Feeling ravenous and that you could eat everything in sight is one indication of a physical based craving, and your body indicating you are missing something. But for most people, especially those with extra body fat, this won’t be the case. Your cravings are “in your head”.
So, how do you overcome cravings? Here are a few tips:
Wait. It takes anywhere from 30-40 minutes after eating for the hypothalamus in your brain to receive the signal that you have eaten and that you are full. Wait 30-40 minutes after eating your meal, and you will realize that you actually aren’t hungry like you thought. Furthermore, this “craving” feeling will go away.
Drink water. Feelings of hunger or craving foods may be mistaken for thirst and lack of hydration. Your body has a difficult time distinguishing between thirst and hunger, so ensuring adequate hydration can alleviate this feeling.
Reframe it mentally. Overcoming cravings almost always comes to “reframing the craving mentally”. Sometimes the “chatter” going on in your head can be the only challenge in overcoming this. Our mind is great at convincing us that we “really need” the food we are craving, which leads to eating calories we don’t need.
So stop, become conscious, and walk through these statements anytime you are getting cravings:
“Do I honestly need the food I’m craving?”
“What is the truth about the craving I have, is it even real or just made up? “
“This craving will soon pass, just wait and be patient”.
In conjunction with these 3 statements, consider occupying your mind with other things when cravings set in. Go for a walk, read, spend time with your spouse/family, etc.
5. Under eating calories
Unlike #1, sometimes we go the opposite way and restrict our calories too much. Under eating leads to a sluggish metabolism, lowered thyroid activity, low energy, decrease in exercise intensity, and increased risk of over eating down the road with rebound weight gain.
Make sure you are eating enough calories and reference the exercises we recommended in # 1. DO NOT go on any eating plans or diets you cannot sustain for the rest of your life.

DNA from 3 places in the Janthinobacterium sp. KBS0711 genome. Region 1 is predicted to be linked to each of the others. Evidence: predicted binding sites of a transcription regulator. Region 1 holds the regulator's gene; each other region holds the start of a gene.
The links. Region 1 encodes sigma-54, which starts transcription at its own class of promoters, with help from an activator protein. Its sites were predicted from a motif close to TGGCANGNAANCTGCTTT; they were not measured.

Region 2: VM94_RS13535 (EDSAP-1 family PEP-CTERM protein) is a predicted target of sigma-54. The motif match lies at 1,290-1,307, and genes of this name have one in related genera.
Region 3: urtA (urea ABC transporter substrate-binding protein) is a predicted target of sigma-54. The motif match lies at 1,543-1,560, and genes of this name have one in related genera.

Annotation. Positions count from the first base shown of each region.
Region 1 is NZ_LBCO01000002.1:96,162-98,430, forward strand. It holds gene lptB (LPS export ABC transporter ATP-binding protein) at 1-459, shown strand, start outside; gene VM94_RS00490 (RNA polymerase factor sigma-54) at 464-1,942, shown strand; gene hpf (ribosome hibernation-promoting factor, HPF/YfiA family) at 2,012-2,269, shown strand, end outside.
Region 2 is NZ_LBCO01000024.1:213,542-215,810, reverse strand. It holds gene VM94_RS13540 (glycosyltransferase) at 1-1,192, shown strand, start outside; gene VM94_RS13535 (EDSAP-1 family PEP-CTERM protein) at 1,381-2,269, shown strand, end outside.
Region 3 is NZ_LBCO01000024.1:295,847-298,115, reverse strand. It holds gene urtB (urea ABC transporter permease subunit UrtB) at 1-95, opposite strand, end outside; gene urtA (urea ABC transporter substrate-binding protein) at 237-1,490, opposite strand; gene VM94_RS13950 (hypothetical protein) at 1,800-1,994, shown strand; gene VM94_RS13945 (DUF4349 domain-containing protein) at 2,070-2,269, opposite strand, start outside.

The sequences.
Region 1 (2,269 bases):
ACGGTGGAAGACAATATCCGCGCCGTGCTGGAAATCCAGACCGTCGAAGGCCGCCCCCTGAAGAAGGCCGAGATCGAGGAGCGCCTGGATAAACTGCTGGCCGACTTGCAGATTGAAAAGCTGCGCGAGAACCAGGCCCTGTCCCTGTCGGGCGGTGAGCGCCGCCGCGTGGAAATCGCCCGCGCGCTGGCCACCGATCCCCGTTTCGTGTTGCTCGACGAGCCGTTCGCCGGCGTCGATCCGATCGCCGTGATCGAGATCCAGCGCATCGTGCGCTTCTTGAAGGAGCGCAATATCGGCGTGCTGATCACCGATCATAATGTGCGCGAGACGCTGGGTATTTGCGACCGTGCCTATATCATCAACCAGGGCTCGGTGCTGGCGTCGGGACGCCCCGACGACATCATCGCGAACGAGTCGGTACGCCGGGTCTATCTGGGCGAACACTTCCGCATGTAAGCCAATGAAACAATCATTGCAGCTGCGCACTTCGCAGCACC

For women, the ideal starting calories for weight loss are 10 x bodyweight, and for men approximately 12 x bodyweight. Remember, these are starting points and not exact recommendations. There will be a bit of tracking, assessment, and some trial and error on your end to find that right number. Start with these recommendations, then assess and track as you go. If you are making the changes you want, stick with it. If you aren’t, then you may need to lower calories. This is providing that your eating is spot on, and you are exercising at least 5 hours a week.
6. Focusing JUST on Calories, and not on QUALITY of calories
Another mistake we can make is thinking calories are the be all and end all to proper nutrition. This leads justifying poor food choices. The classic line goes “as long as I’m staying within my daily calories, then I can have my daily chocolate bar, right”? This kind of thinking can be detrimental, and lead to further reliance and addiction to unhealthy foods, and increased calorie intake down the road.
While the number of calories is important, the quality of calories is even more important. High quality calories provide fiber, vitamins and minerals, energy, and feelings of fullness and satiation. Clean, high quality calories are less likely to “light up” the reward centers of the brain by enhancing serotonin and dopamine production. These neurotransmitters are responsible for the feelings of pleasure we get from various activities. Likewise, processed foods laden with sugar, salt, sweetener, and fats light up these rewards centers, strengthen cravings, and increase the “need” for these foods. Over time, this can create food addictions as a worst case scenario.
So while you think your daily chocolate bar is fine as long as you stick within your calories, this only perpetuates the craving and need for sugar. Sticking with your allocated number of calories and 1 daily chocolate bar will be hard to sustain, as activity from your rewards centers will increases and your brain will crave more and more of “pleasure feelings”. The need for more and more stimulus (chocolate) to produce these neurotransmitters will happen, as 1 chocolate will not be enough as your body builds a tolerance to the stimulus.
So what’s the moral of the story? Focus on quality of calories, as opposed to just the number of calories. Stick with unprocessed, quality, and clean foods. Make some room in your plan for some favourite foods, and treat meals, but don’t make it a regular habit.
These are the 6 Nutrition Mistakes We All Make. We hope you have enjoyed them, and have some new tools and new awareness to start making positive changes.